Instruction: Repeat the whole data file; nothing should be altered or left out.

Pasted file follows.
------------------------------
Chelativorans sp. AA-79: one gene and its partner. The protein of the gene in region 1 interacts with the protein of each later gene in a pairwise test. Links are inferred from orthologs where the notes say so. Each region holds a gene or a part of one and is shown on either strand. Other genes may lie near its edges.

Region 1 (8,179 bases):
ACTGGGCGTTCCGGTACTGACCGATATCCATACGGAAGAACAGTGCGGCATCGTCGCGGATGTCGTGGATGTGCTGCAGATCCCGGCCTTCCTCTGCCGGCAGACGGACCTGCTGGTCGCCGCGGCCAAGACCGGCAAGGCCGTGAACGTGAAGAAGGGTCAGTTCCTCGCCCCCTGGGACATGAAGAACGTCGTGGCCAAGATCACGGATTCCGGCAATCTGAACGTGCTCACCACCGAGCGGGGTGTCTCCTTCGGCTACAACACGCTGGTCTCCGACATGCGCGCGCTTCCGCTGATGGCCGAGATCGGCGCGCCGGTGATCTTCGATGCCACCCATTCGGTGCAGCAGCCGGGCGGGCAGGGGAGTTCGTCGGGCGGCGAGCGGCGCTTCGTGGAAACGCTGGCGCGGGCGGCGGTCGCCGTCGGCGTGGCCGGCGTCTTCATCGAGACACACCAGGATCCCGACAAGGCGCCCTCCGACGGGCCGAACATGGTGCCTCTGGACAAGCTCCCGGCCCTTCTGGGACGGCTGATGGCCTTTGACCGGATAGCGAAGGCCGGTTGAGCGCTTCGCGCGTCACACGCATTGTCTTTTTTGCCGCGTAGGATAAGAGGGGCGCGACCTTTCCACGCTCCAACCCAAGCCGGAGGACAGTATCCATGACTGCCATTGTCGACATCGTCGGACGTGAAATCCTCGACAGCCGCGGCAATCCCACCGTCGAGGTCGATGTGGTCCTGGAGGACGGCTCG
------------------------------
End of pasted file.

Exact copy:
Chelativorans sp. AA-79: one gene and its partner. The protein of the gene in region 1 interacts with the protein of each later gene in a pairwise test. Links are inferred from orthologs where the notes say so. Each region holds a gene or a part of one and is shown on either strand. Other genes may lie near its edges.

Region 1 (8,179 bases):
ACTGGGCGTTCCGGTACTGACCGATATCCATACGGAAGAACAGTGCGGCATCGTCGCGGATGTCGTGGATGTGCTGCAGATCCCGGCCTTCCTCTGCCGGCAGACGGACCTGCTGGTCGCCGCGGCCAAGACCGGCAAGGCCGTGAACGTGAAGAAGGGTCAGTTCCTCGCCCCCTGGGACATGAAGAACGTCGTGGCCAAGATCACGGATTCCGGCAATCTGAACGTGCTCACCACCGAGCGGGGTGTCTCCTTCGGCTACAACACGCTGGTCTCCGACATGCGCGCGCTTCCGCTGATGGCCGAGATCGGCGCGCCGGTGATCTTCGATGCCACCCATTCGGTGCAGCAGCCGGGCGGGCAGGGGAGTTCGTCGGGCGGCGAGCGGCGCTTCGTGGAAACGCTGGCGCGGGCGGCGGTCGCCGTCGGCGTGGCCGGCGTCTTCATCGAGACACACCAGGATCCCGACAAGGCGCCCTCCGACGGGCCGAACATGGTGCCTCTGGACAAGCTCCCGGCCCTTCTGGGACGGCTGATGGCCTTTGACCGGATAGCGAAGGCCGGTTGAGCGCTTCGCGCGTCACACGCATTGTCTTTTTTGCCGCGTAGGATAAGAGGGGCGCGACCTTTCCACGCTCCAACCCAAGCCGGAGGACAGTATCCATGACTGCCATTGTCGACATCGTCGGACGTGAAATCCTCGACAGCCGCGGCAATCCCACCGTCGAGGTCGATGTGGTCCTGGAGGACGGCTCG